Posey's Tips & Tricks

Taking a Fresh Look at Office 365 Flow

Microsoft has evolved Flow into a very capable workflow automation platform. The catch is that if you want to use Flow to its fullest potential, you'll need to pay a little extra.

I have been spending quite a bit of time lately working with Microsoft Flow. In doing so, I have been experimenting with the possibility of automating a few of my own business processes.

I have played around with Flow a little bit in the past, and even written about how you can use it to create some basic workflows. Even so, I always kind of wondered how capable Flow truly is.

Somewhere around 2001 or 2002, I discovered a product that was similar to Flow called OpalisRobot. For a period of time, I used this product to automate my nightly backup. At the time, I had an application that I could only back up when it wasn't running. I created an automated workflow that would shut down the application's services, back up the data, restart the services and send me a message confirming that the workflow had run.

Even though this particular workflow was fairly simplistic, I remember being impressed by OpalisRobot because it was able to interact with so many different operating system functions, and because it could create complex, multistep processes. While searching my archives, I found the screen capture shown in Figure 1. I can't remember if I created this workflow or if this was a demo workflow that was included with the product. In either case, the screen capture illustrates what OpalisRobot was capable of.

Figure 1: I found this old screen capture from OpalisRobot.

Flow has a lot of similarities to OpalisRobot. (In fact, Microsoft bought OpalisRobot's parent company in 2009.) Even so, I always had the idea that Flow was under-powered and only capable of creating really basic workflows. Perhaps that idea may have even been justified at some point in the past.

Today, though, Flow has evolved into a very capable workflow automation platform. The catch is that you will incur some extra costs if you want to use Flow to its full potential. The overall cost just depends on what type of workflows you want to create.

Microsoft offers a version of Flow that is completely free for anyone to use. You can access it here. Of course, Flow is also included with Microsoft Office 365 and Dynamics 365.

The Office 365 version of Flow is similar to the free version, but it allows you to run flows more frequently (every five minutes, compared with every 15 minutes). The Office 365 version also includes three nines of availability, and you can execute 2,000 flow runs per user per month (compared with 750 in the free version).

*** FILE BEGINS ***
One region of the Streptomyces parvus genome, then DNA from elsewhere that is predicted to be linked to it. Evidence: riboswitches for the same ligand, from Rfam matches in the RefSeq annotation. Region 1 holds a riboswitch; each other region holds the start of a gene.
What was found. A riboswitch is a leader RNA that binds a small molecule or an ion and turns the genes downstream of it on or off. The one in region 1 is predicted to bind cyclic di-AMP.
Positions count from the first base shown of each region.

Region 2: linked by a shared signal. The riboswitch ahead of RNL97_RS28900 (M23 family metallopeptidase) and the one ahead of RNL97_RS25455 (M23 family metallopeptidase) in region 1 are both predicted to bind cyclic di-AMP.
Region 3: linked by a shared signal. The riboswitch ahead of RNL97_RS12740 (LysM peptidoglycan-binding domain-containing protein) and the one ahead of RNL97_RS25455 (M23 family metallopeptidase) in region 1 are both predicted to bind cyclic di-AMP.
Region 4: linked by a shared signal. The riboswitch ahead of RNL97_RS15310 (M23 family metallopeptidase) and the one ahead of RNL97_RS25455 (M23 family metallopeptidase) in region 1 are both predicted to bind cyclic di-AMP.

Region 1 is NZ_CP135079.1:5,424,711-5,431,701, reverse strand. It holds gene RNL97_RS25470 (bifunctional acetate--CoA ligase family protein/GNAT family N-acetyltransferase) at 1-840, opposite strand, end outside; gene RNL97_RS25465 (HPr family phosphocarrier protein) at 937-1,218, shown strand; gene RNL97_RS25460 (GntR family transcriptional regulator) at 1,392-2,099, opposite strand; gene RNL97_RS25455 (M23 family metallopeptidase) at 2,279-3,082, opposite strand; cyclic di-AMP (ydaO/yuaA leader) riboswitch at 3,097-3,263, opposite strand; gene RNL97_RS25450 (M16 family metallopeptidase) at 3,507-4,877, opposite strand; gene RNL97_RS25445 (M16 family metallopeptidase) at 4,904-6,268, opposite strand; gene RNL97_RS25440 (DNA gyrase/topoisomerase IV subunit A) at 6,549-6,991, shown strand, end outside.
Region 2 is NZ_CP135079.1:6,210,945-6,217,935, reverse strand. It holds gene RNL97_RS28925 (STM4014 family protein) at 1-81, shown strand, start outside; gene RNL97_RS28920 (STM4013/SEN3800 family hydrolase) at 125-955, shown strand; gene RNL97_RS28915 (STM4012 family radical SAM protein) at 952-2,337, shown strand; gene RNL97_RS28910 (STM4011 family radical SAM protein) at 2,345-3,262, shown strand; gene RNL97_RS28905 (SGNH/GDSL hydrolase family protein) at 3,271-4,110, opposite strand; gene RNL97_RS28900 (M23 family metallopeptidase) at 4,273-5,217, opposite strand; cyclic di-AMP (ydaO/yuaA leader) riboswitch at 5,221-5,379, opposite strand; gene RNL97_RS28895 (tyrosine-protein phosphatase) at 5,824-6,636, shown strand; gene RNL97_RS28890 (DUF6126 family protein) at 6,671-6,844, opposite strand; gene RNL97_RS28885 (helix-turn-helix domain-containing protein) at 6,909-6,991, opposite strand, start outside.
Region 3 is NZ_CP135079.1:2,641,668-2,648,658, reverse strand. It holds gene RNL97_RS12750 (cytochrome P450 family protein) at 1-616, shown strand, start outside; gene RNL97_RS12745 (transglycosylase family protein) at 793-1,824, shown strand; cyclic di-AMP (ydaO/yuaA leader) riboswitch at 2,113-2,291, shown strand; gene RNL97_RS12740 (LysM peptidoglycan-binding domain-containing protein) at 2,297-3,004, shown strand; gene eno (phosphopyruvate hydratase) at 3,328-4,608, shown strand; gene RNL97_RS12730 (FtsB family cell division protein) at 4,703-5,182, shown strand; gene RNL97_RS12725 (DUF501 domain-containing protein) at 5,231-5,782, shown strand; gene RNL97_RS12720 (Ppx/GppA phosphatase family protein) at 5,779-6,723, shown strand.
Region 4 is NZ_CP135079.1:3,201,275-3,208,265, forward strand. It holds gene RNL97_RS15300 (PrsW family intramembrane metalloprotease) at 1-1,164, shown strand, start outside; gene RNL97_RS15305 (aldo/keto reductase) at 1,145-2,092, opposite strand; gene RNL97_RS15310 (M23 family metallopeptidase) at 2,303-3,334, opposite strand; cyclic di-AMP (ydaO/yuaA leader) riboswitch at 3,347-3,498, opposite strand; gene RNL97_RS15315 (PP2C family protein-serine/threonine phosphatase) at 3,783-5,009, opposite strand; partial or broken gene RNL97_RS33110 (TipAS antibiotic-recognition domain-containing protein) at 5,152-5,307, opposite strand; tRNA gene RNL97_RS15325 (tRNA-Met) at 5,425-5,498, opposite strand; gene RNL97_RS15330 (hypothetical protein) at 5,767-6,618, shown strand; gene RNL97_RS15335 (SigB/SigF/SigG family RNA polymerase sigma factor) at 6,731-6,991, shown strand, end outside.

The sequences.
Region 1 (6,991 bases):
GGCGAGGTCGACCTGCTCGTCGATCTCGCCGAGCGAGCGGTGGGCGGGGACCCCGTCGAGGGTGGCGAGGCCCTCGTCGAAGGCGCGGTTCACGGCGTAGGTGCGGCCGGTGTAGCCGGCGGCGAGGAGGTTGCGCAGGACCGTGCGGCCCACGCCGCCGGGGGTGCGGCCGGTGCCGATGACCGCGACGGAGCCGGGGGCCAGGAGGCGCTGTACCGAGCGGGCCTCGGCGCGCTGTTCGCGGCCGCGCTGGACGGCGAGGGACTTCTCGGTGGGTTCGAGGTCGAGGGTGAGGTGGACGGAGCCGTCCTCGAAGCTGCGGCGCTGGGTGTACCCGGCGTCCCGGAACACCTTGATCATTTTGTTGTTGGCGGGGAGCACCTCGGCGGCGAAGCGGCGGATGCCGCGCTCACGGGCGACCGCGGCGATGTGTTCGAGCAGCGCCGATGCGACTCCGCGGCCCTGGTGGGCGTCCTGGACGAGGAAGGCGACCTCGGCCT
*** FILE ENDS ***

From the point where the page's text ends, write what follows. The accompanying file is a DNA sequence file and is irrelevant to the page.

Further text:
By far the biggest difference between the free version and the Office 365 version is that the Office 365 version will allow you to use an on-premises data gateway to access on-premises data. It also allows you to create custom connectors to access your own systems. I might write a future column about how to do that if it is something that enough people are interested in.

Unfortunately, an Office 365 subscription alone does not let you access Flow's full potential. Microsoft seems to be adopting a business model similar to the one used by the cruise lines. There was a time when cruise ships were more or less all-inclusive. Today, though, the cruise lines impose ancillary charges for countless dining and entertainment experiences onboard.

This is kind of what Microsoft is doing with Office 365. Office 365 is no longer the all-inclusive service that it once was. There are charges for various ancillary services, including certain Flow capabilities.

There are two Flow plans, which Microsoft designates as Flow Plan 1 and Flow Plan 2. The main difference between the two plans is their overall database capacity. Flow Plan 2 also allows you to create multistage processes that you can't create with any of the other Flow plans.

Of course, the big question is: What can you get with the paid plans that you can't get with the free version or with the Office 365 version of Flow? You can find the full breakdown here, but the killer feature that you get with the paid plans is access to premium connectors. The premium connectors allow you to integrate your workflows into third-party software that you may be using. Connectors exist for everything from Amazon Redshift to DocuSign. You can see a few of the premium connectors in Figure 2.

[Click on image for larger view.] Figure 2: These are some of the premium connectors that are available with Flow.

Even if you choose not to use one of the paid Flow plans, the basic version of Flow that is included with Office 365 works really well. Microsoft has created connectors for nearly all of the Office 365 applications, and provides numerous templates to help you automate Office 365-related tasks.

About the Author

Brien Posey is a 22-time Microsoft MVP with decades of IT experience. As a freelance writer, Posey has written thousands of articles and contributed to several dozen books on a wide variety of IT topics. Prior to going freelance, Posey was a CIO for a national chain of hospitals and health care facilities. He has also served as a network administrator for some of the country's largest insurance companies and for the Department of Defense at Fort Knox. In addition to his continued work in IT, Posey has spent the last several years actively training as a commercial scientist-astronaut candidate in preparation to fly on a mission to study polar mesospheric clouds from space. You can follow his spaceflight training on his Web site.


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